Home / India / Cop ‘assault’ on J&K reporter

Cop ‘assault’ on J&K reporter

The Srinagar journalist was allegedly beaten and abused for writing a news report accusing the police of silencing social media users critical of the govt
Javeed’s report, published last week, had claimed the cyber police had dubbed 300 social media accounts the 'cyber-bullying group'

Muzaffar Raina   |   Srinagar   |   Published 22.09.20, 12:50 AM

A Srinagar journalist was summoned by Kashmir’s cyber police chief and allegedly beaten and abused at a police station for writing a news report accusing the cops of silencing social media users critical of the government.

Auqib Javeed, the journalist, spoke out on Monday after initially deciding to stay silent as Saturday’s experience had left him “traumatised, anxious and nervous”.

“I was awake most of that night, haunted by the physical assault and their abuse,” he wrote in Article-14, the same news portal that had published the report that had angered the police.

“But later, I realised my silence would set a precedent and embolden the police to treat other journalists similarly. So I write this, for myself and for my colleagues who often work on the razor’s edge -- that is journalism in Kashmir.”

Javeed has since tweeted that he fears for his life. “If anything happens to me they (the police) will be responsible,” he said.

The cyber police, who play a key role in counter-insurgency operations, said the journalist’s “allegation of excesses” was “factually incorrect”. The unit has summoned several journalists in recent months in connection with their professional work, and the police have booked two journalists under the anti-terror law UAPA.

Javeed’s ordeal came a day after the cyber police chief, SP Tahir Ashraf, had publicly warned him of “legal action” for writing a “fake and misleading story” that was “jeopardising the good work done by Cyber Police Station Kashmir”.

However, talking to The Telegraph on Monday, the only specific factual mistake in the report Ashraf could identify was a detail about the exact location of the cyber police station.

Javeed’s report, published last week, had claimed the cyber police had dubbed 300 social media accounts the “cyber-bullying group”. Its headline read: “The real cyber bully: Police in Kashmir question Twitter users”.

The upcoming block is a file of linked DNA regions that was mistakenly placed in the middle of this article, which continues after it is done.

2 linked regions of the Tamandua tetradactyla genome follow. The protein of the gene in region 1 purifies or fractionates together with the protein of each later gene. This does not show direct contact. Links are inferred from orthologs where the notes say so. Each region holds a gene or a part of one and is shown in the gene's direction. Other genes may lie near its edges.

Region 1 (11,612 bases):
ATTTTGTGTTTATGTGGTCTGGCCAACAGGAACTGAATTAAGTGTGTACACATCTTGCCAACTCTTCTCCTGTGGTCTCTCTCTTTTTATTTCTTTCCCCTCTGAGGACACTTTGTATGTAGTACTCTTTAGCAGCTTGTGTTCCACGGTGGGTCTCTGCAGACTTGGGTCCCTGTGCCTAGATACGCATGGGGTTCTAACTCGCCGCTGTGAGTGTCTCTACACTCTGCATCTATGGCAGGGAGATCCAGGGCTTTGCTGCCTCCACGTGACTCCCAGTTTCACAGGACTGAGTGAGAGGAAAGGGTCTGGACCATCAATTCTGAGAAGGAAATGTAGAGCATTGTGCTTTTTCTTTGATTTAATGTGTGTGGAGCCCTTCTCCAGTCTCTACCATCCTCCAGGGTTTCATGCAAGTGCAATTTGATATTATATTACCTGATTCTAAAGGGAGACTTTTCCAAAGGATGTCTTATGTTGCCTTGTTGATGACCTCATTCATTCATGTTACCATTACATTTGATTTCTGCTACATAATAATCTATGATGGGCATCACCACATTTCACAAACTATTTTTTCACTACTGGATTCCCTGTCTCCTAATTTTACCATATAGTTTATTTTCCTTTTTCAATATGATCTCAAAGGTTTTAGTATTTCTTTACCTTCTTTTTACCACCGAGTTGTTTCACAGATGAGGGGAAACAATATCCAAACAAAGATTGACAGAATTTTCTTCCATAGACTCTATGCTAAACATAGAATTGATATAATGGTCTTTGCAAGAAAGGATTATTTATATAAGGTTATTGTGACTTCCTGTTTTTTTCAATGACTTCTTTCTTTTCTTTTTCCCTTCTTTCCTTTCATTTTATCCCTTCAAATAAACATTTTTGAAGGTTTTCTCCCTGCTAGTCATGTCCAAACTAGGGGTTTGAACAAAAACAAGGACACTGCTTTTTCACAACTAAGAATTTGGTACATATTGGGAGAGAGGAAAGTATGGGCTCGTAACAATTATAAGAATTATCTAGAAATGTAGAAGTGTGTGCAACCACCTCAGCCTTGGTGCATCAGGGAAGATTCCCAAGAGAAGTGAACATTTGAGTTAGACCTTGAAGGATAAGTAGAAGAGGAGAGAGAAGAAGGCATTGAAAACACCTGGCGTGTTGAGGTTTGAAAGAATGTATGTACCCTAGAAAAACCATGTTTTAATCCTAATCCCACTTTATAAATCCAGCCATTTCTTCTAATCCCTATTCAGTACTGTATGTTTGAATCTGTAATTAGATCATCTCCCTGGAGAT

The report had claimed that social media users were being “questioned, hectored by police and left off only after promising not to issue posts against the government and its policies”.

Javeed said that after being summoned, he had travelled 60km from his home in Bandipora to Srinagar on Saturday, accompanied by two journalists from the Kashmir Press Club, to meet Ashraf.

He said the trio were frisked and their phones taken away. A policeman asked Javeed to accompany him while his two colleagues waited in another room.

“(Thereafter) a masked policeman slapped me hard on my left cheek. He did sound like a local. ‘Kis liye aaya hai tu (Why have you come)?’ he demanded,” Javeed wrote.

“Once I recovered from the shock of the slap, I said, ‘SP saab has called me.’ He slapped me hard again and left.”

Javeed was taken to Ashraf’s room, where the officer reportedly asked him how he had dared write that the cyber police were “bullying people?”

“He started abusing my mother and sister and kept up the shouting,” Javeed wrote.

He said Ashraf told him: “Ab mai tujhe dikhavu ga saalay (I shall now teach you a lesson).”

Javeed said that from the police station, he called his editor Samar Harlankar who reluctantly agreed to change the headline, given his ordeal.

But, Javeed said, he and Article-14 refused to accept Ashraf’s claim that the report was “fake and baseless” and there should be a retraction.

Ashraf told this newspaper he had objected to the headline as well as the report’s claim that the cyber police were operating from the “notorious” Cargo Centre, headquarters of the counter-insurgency Special Operations Group.

“This story, accompanied by a picture of that building and mentioning that a cyber police station has been established inside the notorious detention centre, was fake and misleading,” Ashraf said.

The cyber police unit is located near the Cargo Centre. Before being upgraded into a full-fledged cyber police station last October, it had operated out of the Cargo Centre for years.

In a statement, the cyber police said Javeed had regretted the “incorrect details and assured that the story will be tweaked accordingly”.

“The allegation of excesses by police officials/ officer, published subsequently by Article-14 and other social media handle are misleading and factually incorrect, hence refuted,” it said.


Copyright © 2020 The Telegraph. All rights reserved.